The $35 per day charge is up $20 from the Spring Break 2020 charge of $15 per day, which itself was an increase from the normal break housing charge of $10 per day, according to a March 10, 2020 announcement from Livingston. 

In 2020, the increase to $15 was made “to include two meals per day,” whereas the dining halls were closed over previous breaks. This year, no explanation has yet been given for the significantly higher charge, which covers the same package of housing and two meals per day.

Director of Auxiliary Services and Special Projects Jesse Cashman disclosed that even with the higher charge, the college will likely lose money on dining services over break. Over “the last couple of breaks, the college has lost money on dining services, so we’ve been subsidizing students’ meal plans,” Cashman explained.

When the full student body is on a meal plan during the term, he explained, “that allows Bon App[etit] to buy more food for less.” Before the pandemic, the dining halls shut down entirely over breaks because food costs are higher when not bought in bulk, and it was not economical to keep dining services staff on for a relatively small number of students. Cashman added, “We’re purely offering these meal plans to accommodate students having a place to stay here on campus.”

The increased charge is mandatory even for students who are off board or on alternative meal plans during the term. “This is designed to help Carleton students keep the bubble of not needing to travel into town and to ensure food insecurity is not an issue for students over the break period,” the Office of Residential Life explained in a February 17 email. 

“We don’t want folks to just go into town, frankly,” Livingston told the Carletonian. During the academic term, however, many students opt out of the meal plan, whether for financial reasons, COVID safety, dietary needs or personal preference, and the difference over the break period is unclear.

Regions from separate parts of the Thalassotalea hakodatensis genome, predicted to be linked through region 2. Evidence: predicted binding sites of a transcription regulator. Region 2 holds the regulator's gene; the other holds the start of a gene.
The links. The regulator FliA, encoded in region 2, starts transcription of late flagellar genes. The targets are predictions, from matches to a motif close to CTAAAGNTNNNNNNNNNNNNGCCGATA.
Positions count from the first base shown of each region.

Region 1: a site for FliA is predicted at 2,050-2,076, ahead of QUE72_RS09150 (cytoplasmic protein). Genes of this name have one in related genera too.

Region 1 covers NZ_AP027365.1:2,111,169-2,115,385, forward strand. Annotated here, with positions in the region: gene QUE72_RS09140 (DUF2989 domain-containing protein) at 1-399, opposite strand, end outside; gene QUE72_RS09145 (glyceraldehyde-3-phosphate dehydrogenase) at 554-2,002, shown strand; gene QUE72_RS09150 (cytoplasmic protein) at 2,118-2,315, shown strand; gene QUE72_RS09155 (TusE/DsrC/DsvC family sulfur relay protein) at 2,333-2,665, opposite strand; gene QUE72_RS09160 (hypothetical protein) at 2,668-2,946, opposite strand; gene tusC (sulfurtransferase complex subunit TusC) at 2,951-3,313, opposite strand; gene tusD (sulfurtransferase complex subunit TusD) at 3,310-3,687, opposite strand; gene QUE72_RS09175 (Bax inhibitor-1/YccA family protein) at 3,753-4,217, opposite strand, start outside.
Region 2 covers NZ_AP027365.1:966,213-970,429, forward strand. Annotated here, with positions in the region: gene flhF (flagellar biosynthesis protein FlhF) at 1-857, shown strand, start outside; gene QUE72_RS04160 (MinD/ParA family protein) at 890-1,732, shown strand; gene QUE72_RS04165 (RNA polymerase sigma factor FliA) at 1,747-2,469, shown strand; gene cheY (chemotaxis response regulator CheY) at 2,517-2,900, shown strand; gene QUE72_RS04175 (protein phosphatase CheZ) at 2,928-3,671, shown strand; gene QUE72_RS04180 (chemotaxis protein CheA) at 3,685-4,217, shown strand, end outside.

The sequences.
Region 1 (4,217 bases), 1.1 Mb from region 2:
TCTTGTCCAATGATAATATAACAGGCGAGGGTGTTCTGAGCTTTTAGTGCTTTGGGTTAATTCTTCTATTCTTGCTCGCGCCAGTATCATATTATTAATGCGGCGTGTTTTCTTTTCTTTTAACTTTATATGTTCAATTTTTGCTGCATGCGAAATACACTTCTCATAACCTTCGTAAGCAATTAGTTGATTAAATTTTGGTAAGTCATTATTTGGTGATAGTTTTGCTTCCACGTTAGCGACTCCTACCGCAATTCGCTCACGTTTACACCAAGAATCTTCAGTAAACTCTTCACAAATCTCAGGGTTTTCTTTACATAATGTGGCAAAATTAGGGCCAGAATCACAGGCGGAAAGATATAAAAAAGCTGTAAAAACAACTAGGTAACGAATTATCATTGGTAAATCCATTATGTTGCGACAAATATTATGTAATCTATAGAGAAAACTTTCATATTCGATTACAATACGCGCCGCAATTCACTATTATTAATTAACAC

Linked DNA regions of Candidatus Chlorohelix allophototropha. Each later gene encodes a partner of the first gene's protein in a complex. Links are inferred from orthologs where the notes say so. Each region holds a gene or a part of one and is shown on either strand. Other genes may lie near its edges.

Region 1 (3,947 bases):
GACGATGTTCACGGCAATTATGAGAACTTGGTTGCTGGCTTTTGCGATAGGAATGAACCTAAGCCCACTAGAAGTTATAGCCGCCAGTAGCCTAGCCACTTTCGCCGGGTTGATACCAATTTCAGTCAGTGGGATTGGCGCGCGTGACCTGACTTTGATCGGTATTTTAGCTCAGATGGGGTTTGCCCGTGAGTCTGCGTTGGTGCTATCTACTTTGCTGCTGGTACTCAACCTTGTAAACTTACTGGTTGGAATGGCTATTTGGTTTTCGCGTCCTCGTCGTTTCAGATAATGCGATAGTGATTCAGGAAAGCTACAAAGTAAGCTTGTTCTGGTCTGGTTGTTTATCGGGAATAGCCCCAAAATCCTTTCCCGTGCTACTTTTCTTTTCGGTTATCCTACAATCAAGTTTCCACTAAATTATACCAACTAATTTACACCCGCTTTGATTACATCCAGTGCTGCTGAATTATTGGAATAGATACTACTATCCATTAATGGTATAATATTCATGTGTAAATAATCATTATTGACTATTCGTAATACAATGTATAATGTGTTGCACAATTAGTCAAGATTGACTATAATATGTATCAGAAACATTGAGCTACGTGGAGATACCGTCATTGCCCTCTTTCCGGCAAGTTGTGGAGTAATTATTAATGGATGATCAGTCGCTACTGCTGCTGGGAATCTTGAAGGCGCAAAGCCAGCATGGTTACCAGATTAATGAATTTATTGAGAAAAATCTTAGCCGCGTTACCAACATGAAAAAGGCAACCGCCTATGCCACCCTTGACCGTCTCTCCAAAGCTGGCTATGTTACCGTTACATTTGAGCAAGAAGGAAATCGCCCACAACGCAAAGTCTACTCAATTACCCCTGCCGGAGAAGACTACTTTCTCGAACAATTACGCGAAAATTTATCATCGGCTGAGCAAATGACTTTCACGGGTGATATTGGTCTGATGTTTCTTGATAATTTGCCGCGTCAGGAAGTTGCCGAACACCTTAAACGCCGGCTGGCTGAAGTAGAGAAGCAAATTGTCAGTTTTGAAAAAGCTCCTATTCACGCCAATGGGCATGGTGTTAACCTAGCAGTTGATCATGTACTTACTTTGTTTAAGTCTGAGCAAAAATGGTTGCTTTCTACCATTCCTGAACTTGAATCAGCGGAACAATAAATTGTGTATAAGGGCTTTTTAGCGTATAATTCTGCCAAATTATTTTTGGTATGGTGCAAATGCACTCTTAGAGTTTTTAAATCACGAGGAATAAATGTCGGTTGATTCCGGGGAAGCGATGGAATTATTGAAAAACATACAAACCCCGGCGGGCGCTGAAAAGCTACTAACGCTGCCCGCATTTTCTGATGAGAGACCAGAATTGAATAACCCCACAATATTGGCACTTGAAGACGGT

In response to COVID concerns regarding the dining halls and campus cafes, where diners must enter a space where others may have their masks off, even if only for a short time, Livingston said: “You can do contact-free eating in the dining halls, you can do contact-free eating in Sayles, as well. You’re not physically contacting anyone.” 

To be sure, students do not physically come in contact with workers or other students in these areas, but there is still a real possibility of airborne transmission. Nonetheless, Livingston claimed that there is no evidence “that there’s any health and safety concerns… with students going into dining halls or into any sort of shared contact space. As a matter of fact, we’ve [been told by] the Minnesota Department of Health that our dining halls are probably the safest place for folks to go, to eat or pick up food.”

If students are truly uncomfortable entering dining halls and campus cafes, Livingston continued, “then they can also have a friend go pick up their food, if they’re that concerned about it.”

The post Carleton encourages students to travel home over spring break appeared first on The Carletonian.

Categories: Colleges

Student podcast on 1918 flu and COVID-19 featured at Northfield Historical Society

Sat, 02/20/2021 - 10:50am

As the country is caught in the midst of the COVID-19 pandemic, a couple of Carleton students have turned to history and the community for perspective. Students from two classes—Historians for Hire and Anthropology of Health and Illness—came together over winter break to discuss the parallels between Northfield’s history in the 1918 influenza pandemic, and the community’s current experience with COVID-19. The podcast and Academic Civil Engagement (ACE) project, titled “Comparing Spanish Influenza and COVID 19 in Northfield,” was posted on February 15 on the Northfield Historical Society (NHS) website. 

Roughly two weeks into winter break, three students from Historians for Hire—Lea Winston ’22, KatieRose Kimball ’23, and Sasha Mothershead ’21—and three students from Anthropology of Health and Illness—Marcella Lees ’21, Cas Roland ’22, and Jakob Boeye ’22—discussed their findings over an hour-long Zoom call. The meeting was recorded, produced by Roland—who has their own podcast—and uploaded to the NHS website as a podcast.